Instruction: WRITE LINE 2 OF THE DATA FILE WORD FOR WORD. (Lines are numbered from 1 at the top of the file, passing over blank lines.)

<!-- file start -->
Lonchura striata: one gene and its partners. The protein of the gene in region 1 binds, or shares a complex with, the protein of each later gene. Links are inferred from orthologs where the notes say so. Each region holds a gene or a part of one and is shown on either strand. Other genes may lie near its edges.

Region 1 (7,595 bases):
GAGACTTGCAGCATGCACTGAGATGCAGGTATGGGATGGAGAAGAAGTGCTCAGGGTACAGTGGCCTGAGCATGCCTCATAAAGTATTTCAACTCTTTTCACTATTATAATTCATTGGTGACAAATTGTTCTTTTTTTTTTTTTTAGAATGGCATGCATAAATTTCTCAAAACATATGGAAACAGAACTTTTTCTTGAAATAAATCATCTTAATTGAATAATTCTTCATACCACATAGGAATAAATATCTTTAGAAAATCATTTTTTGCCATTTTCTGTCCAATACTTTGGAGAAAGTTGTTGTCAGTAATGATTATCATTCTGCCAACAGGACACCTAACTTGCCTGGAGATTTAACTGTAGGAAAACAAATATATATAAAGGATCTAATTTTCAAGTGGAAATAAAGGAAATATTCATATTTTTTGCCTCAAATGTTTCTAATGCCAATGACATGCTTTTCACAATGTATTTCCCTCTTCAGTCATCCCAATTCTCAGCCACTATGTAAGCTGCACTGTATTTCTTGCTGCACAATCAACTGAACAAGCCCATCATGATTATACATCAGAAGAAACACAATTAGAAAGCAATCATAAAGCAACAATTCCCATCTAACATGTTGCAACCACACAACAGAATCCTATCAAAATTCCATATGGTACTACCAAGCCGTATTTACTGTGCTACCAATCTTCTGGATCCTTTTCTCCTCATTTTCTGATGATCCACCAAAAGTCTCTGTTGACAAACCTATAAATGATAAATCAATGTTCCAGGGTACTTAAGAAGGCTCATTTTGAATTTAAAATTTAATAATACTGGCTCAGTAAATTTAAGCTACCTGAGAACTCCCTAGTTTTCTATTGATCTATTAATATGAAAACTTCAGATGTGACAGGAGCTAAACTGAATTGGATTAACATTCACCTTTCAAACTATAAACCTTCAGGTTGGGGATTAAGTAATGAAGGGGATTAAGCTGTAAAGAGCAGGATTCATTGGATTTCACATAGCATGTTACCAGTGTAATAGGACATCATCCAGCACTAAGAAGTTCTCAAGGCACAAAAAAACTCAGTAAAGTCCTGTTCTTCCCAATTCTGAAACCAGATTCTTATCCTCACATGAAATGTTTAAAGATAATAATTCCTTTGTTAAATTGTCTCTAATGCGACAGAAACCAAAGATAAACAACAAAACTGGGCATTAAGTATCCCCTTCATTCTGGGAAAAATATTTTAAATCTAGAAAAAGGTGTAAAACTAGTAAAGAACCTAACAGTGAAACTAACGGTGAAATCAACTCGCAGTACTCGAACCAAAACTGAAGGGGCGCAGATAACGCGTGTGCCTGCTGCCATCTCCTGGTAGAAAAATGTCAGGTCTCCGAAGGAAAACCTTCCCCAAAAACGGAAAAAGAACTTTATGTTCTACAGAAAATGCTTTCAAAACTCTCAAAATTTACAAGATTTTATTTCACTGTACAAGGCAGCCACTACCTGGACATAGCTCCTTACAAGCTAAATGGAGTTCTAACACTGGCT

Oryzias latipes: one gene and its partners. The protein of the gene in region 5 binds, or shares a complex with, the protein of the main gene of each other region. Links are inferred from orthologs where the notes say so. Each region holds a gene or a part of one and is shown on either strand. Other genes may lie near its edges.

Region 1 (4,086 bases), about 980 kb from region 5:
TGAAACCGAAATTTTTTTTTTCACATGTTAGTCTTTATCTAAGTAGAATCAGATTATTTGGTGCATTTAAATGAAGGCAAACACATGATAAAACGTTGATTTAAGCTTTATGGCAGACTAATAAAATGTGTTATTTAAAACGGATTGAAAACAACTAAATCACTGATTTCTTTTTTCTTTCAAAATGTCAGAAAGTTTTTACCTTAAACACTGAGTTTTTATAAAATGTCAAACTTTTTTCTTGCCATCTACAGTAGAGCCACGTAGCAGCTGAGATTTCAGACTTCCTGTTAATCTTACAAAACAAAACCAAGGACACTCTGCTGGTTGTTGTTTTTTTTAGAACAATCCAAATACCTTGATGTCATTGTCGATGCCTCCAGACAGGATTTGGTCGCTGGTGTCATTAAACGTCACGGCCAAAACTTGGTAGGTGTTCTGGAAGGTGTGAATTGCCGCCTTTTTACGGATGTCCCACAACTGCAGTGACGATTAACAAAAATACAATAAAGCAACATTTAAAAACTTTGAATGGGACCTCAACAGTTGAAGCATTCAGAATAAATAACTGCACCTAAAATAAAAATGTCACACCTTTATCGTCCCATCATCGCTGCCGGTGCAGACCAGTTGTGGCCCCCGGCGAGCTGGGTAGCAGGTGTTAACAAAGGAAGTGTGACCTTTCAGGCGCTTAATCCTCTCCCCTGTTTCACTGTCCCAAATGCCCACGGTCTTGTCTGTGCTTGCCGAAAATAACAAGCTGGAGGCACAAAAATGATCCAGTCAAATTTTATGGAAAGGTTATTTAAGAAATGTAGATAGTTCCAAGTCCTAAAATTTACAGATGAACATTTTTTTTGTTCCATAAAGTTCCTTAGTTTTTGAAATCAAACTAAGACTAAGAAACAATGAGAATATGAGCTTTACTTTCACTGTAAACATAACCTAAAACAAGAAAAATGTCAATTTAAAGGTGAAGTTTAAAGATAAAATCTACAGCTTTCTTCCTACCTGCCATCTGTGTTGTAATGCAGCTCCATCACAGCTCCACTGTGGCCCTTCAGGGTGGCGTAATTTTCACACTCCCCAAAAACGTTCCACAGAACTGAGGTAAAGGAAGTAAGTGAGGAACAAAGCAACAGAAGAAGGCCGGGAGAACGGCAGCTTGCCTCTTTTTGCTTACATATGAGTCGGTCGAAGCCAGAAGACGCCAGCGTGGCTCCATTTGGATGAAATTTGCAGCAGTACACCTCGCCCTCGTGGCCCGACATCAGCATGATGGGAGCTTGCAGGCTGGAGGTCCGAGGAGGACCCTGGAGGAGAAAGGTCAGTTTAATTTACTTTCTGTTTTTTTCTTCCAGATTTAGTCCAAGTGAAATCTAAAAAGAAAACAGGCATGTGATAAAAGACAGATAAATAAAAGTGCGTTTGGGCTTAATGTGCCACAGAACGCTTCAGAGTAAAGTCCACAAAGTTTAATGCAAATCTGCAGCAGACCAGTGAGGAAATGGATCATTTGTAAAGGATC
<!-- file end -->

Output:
Region 1 (7,595 bases):